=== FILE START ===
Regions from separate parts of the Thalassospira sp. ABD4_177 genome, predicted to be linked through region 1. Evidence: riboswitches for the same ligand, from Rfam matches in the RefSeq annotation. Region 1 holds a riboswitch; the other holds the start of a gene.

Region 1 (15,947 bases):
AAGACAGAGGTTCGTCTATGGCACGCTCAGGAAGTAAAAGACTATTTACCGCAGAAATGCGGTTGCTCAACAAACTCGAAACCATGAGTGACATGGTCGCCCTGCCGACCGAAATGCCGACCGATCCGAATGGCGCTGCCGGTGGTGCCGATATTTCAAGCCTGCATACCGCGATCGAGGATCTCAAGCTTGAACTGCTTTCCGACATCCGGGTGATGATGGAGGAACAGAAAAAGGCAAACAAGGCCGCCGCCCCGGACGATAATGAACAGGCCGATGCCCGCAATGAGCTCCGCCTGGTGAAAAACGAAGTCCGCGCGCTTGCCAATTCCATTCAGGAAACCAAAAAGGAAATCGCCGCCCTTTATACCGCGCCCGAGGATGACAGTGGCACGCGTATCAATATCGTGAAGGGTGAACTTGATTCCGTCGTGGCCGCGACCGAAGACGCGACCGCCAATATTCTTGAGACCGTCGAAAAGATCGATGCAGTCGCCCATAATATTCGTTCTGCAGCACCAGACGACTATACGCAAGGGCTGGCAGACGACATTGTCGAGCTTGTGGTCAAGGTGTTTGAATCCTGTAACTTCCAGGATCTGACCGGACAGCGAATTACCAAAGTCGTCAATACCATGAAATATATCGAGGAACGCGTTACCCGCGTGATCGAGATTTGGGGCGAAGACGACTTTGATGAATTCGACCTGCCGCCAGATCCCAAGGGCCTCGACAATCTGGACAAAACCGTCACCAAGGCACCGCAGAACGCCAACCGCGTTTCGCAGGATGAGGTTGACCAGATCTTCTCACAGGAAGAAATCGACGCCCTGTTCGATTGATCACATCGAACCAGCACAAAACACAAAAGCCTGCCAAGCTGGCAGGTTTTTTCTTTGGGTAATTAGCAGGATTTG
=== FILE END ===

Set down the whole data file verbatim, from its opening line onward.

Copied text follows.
Regions from separate parts of the Thalassospira sp. ABD4_177 genome, predicted to be linked through region 1. Evidence: riboswitches for the same ligand, from Rfam matches in the RefSeq annotation. Region 1 holds a riboswitch; the other holds the start of a gene.

Region 1 (15,947 bases):
AAGACAGAGGTTCGTCTATGGCACGCTCAGGAAGTAAAAGACTATTTACCGCAGAAATGCGGTTGCTCAACAAACTCGAAACCATGAGTGACATGGTCGCCCTGCCGACCGAAATGCCGACCGATCCGAATGGCGCTGCCGGTGGTGCCGATATTTCAAGCCTGCATACCGCGATCGAGGATCTCAAGCTTGAACTGCTTTCCGACATCCGGGTGATGATGGAGGAACAGAAAAAGGCAAACAAGGCCGCCGCCCCGGACGATAATGAACAGGCCGATGCCCGCAATGAGCTCCGCCTGGTGAAAAACGAAGTCCGCGCGCTTGCCAATTCCATTCAGGAAACCAAAAAGGAAATCGCCGCCCTTTATACCGCGCCCGAGGATGACAGTGGCACGCGTATCAATATCGTGAAGGGTGAACTTGATTCCGTCGTGGCCGCGACCGAAGACGCGACCGCCAATATTCTTGAGACCGTCGAAAAGATCGATGCAGTCGCCCATAATATTCGTTCTGCAGCACCAGACGACTATACGCAAGGGCTGGCAGACGACATTGTCGAGCTTGTGGTCAAGGTGTTTGAATCCTGTAACTTCCAGGATCTGACCGGACAGCGAATTACCAAAGTCGTCAATACCATGAAATATATCGAGGAACGCGTTACCCGCGTGATCGAGATTTGGGGCGAAGACGACTTTGATGAATTCGACCTGCCGCCAGATCCCAAGGGCCTCGACAATCTGGACAAAACCGTCACCAAGGCACCGCAGAACGCCAACCGCGTTTCGCAGGATGAGGTTGACCAGATCTTCTCACAGGAAGAAATCGACGCCCTGTTCGATTGATCACATCGAACCAGCACAAAACACAAAAGCCTGCCAAGCTGGCAGGTTTTTTCTTTGGGTAATTAGCAGGATTTG